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Hell is a teenage girl

As Needy Lesnicki from ‘Jennifer’s Body’ famously said, “Hell is a teenage girl.” These films embody the turmoil and terror of teenage girlhood.

The line penned by the iconic screenwriter Diablo Cody rings true…hell really is a teenage girl. Teen girls have long been the heroines of countless horror films, fighting unimaginable evils and fighting against the pressures of an often cold and volatile society. Here are 13 films that embody the idea that hell is a teenage girl. These films encompass the pains, awkwardness, and downright cruelty that can come with being an adolescent girl. This list offers everything from budding psychopaths, blood soaked survivors, outright monsters, and retribution seeking victims.

A young girl can be whatever she wants to be whether it’s the heroine or the villain of her story, and this list reflects that. Enjoy these tales of teenage feminine terror.

1. Jennifer’s Body (2009) – Director: Karyn Kusama

Karyn Kusama helms a biting and refreshing horror comedy that looks right into the heart of teenage terror. The film is built around best friends Needy and Jennifer and their ultimately unhealthy codependent relationship. The already borderline volatile friendship turns even more toxic when Jennifer becomes possessed by a demon after becoming a botched sacrifice to Satan by a nefarious emo boy band.

Jennifer’s Body is witty and insightful as well as funny. There’s a lot of layers to the movie that has long been dismissed by critics and audiences alike. It’s definitely a movie that needs to be reassessed and it deserves all the mounting retroactive praise that it has been receiving in the past two or so years. It’s a triumph and speaks to the talents of director Kusama and writer Diablo Cody.

2. Ginger Snaps (2000) – Director: John Fawcett

This rightfully beloved cult Canadian werewolf flick meshes cis female puberty with lycanthropy with eerie and interesting results. Teenage girlhood can often feel monstrous, and Ginger Snaps captures that feeling perfectly. Sisters Ginger and Brigitte Fitzgerald are outcasts and often targets of bullying by the high school’s more popular students. One night when attempting to exact revenge on one of their cruel peers, Ginger gets her period and attracts the attention of a werewolf who subsequently attacks her.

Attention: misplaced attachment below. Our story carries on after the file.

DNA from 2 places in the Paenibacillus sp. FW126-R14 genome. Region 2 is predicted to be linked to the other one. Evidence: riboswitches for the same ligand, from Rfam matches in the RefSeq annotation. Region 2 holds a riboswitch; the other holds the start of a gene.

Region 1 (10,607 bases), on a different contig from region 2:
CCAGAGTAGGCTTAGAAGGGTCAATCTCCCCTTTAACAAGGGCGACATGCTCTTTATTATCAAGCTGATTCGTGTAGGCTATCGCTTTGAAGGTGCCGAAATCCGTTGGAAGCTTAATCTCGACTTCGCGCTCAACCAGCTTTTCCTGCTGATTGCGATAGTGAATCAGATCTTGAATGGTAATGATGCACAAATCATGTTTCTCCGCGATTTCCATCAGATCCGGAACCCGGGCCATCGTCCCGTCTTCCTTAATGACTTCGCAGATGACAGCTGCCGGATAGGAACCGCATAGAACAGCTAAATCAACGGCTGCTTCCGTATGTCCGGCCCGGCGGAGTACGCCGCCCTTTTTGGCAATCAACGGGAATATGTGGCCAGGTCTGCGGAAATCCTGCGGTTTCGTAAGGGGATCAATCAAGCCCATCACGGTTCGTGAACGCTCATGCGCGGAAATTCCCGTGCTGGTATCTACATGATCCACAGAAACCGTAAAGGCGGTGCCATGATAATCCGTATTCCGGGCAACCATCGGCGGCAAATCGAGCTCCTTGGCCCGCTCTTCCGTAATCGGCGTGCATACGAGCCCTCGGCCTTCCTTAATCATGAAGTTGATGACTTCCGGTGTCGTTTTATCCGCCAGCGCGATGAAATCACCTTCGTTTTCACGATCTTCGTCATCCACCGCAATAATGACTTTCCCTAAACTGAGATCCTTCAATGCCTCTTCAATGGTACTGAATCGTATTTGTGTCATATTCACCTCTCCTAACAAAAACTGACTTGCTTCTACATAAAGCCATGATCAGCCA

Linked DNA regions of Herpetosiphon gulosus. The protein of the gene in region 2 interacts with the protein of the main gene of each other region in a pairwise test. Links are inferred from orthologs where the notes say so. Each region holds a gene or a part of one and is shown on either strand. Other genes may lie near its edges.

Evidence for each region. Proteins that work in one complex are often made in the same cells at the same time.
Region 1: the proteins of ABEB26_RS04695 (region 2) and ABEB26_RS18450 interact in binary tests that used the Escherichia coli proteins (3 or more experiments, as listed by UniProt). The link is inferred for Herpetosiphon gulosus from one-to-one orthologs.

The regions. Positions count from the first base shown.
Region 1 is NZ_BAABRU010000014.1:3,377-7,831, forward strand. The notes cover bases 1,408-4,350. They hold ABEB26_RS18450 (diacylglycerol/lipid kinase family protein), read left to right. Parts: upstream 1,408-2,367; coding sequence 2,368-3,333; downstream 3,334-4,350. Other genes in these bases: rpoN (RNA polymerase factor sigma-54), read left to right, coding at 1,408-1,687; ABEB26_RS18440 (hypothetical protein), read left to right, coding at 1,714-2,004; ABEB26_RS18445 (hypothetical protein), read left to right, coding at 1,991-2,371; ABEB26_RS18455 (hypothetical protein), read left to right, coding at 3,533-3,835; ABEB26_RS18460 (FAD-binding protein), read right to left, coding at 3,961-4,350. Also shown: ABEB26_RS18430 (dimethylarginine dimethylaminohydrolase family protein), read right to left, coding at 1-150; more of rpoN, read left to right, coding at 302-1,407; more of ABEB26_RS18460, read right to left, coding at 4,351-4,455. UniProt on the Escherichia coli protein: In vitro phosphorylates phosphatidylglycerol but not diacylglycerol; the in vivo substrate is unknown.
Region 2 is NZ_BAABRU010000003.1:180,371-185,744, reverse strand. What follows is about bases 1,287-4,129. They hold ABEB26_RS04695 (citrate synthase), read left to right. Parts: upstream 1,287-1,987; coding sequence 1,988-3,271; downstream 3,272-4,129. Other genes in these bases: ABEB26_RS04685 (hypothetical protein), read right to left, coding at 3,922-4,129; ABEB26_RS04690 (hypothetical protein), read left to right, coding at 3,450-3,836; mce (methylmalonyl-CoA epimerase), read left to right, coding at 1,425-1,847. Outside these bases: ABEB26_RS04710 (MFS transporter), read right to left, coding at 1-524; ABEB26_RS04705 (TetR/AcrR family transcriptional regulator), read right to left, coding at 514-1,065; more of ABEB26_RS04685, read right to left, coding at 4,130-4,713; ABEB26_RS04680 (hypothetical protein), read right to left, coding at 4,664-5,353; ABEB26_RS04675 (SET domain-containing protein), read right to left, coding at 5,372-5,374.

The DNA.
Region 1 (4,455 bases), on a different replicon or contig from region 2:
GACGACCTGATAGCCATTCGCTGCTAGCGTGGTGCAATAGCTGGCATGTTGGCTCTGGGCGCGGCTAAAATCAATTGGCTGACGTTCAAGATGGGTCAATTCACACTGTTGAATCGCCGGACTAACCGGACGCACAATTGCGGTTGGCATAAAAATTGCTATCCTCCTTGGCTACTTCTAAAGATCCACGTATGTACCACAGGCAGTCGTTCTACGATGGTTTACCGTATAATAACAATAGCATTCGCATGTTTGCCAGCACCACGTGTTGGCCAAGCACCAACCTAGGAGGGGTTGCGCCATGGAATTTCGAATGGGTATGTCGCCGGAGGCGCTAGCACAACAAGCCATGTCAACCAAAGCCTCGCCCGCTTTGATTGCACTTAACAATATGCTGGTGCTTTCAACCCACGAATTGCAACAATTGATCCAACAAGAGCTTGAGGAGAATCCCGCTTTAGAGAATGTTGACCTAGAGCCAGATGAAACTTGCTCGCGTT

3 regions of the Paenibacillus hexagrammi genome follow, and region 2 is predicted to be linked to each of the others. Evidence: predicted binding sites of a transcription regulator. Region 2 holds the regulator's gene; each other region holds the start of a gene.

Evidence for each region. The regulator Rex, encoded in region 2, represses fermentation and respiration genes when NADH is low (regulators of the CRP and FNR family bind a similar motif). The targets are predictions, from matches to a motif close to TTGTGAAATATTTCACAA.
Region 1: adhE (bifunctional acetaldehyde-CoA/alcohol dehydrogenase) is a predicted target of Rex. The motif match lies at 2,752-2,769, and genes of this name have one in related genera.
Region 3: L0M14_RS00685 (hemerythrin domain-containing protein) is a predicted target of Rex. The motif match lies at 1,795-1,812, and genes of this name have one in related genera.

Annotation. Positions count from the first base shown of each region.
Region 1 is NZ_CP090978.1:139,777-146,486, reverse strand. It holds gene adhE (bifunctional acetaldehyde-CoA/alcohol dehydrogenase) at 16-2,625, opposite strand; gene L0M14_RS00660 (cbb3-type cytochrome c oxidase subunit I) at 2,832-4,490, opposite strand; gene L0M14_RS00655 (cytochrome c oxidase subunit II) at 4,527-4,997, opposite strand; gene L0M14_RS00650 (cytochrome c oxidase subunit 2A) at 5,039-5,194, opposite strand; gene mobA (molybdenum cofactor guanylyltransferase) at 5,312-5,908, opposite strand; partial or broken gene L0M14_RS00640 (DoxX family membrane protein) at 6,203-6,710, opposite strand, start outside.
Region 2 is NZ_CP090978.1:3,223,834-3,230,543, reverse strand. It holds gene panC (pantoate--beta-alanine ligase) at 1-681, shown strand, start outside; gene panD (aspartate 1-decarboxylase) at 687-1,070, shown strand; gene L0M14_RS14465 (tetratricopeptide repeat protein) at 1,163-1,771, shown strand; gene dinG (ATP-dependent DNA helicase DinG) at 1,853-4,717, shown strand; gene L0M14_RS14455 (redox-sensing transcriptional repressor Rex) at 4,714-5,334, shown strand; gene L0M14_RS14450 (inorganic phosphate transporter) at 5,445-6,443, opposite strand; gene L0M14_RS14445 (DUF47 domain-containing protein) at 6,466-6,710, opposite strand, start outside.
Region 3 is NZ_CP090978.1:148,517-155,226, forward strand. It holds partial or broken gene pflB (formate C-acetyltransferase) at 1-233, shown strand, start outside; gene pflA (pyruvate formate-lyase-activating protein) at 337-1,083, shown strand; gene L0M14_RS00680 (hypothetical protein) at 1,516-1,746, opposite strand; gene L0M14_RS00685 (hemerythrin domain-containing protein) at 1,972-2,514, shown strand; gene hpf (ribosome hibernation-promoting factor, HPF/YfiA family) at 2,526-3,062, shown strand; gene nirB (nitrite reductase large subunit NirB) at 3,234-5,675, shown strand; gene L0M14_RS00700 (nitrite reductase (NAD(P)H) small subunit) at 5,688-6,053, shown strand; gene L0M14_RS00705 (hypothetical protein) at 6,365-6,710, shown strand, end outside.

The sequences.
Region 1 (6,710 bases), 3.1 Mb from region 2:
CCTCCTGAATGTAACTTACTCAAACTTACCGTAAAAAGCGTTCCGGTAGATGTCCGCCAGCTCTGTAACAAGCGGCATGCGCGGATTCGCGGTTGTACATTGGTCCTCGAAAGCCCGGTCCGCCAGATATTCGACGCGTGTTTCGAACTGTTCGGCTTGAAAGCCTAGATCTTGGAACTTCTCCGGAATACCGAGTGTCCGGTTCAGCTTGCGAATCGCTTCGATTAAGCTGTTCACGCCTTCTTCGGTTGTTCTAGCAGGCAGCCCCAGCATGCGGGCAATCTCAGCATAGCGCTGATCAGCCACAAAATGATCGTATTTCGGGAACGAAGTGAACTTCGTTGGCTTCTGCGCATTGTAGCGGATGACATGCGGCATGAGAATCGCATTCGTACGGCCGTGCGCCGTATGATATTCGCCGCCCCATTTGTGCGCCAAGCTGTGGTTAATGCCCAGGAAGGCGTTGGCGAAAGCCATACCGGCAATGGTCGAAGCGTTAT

The attack sets into motion a tragic series of events that leaves Brigitte caught in a race against time to save her sister. As Ginger starts to rapidly transform into a werewolf she finds herself consumed with an insatiable lust for carnage and destruction. The film boasts two exceptional performances from Katharine Isabelle and Emily Perkins as Ginger and Brigitte. This is a movie that only gets better with age, much like Jennifer’s Body does.

3. Carrie (1976) – Director: Brian De Palma

Sissy Spacek takes on the iconic role of Carrie White in the first—and what is widely considered the definitive—adaptation of Stephen King’s masterful novel. Carrie is the abused daughter of a mentally unstable religious zealot who cannot find any reprieve from her life at home or at school. Upon getting her first period and being publicly humiliated for not knowing what was happening to her, Carrie discovers that she has telepathic powers and starts to hone them. As a result of the bullying, the girls involved are banned from attending prom.

In an attempt to make a nice gesture, Sue Snell asks her boyfriend Tommy Ross to take Carrie to prom as a way to make up for Sue and the other girls tormenting her when she got her period. Meanwhile, Chris Hargensen has a more nefarious plot in store for Carrie, one that will lead to a quite literally explosive conclusion and some oh so bloody revenge on literally everyone who has ever wronged Carrie. It’s also worth checking out the 2002 television version of Carrie, penned by none other than Bryan Fuller, and the 2013 adaptation directed by the fantastic Kimberly Peirce.

4. Raw (2016) – Director: Julia Ducournau

College is supposed to be a time for exploration and self-discovery. But for Justine, it quickly becomes a nightmare when she arrives at the veterinarian school that her older sister currently attends and her parents attended. Justine comes from a family that is strictly vegetarian and has never eaten meat. During a hazing ritual that all new students are forced to undergo, Justine is made eat a raw rabbit kidney. The rabbit kidney awakens a hunger within Justine that she didn’t know she possessed, one that causes her to crave human flesh.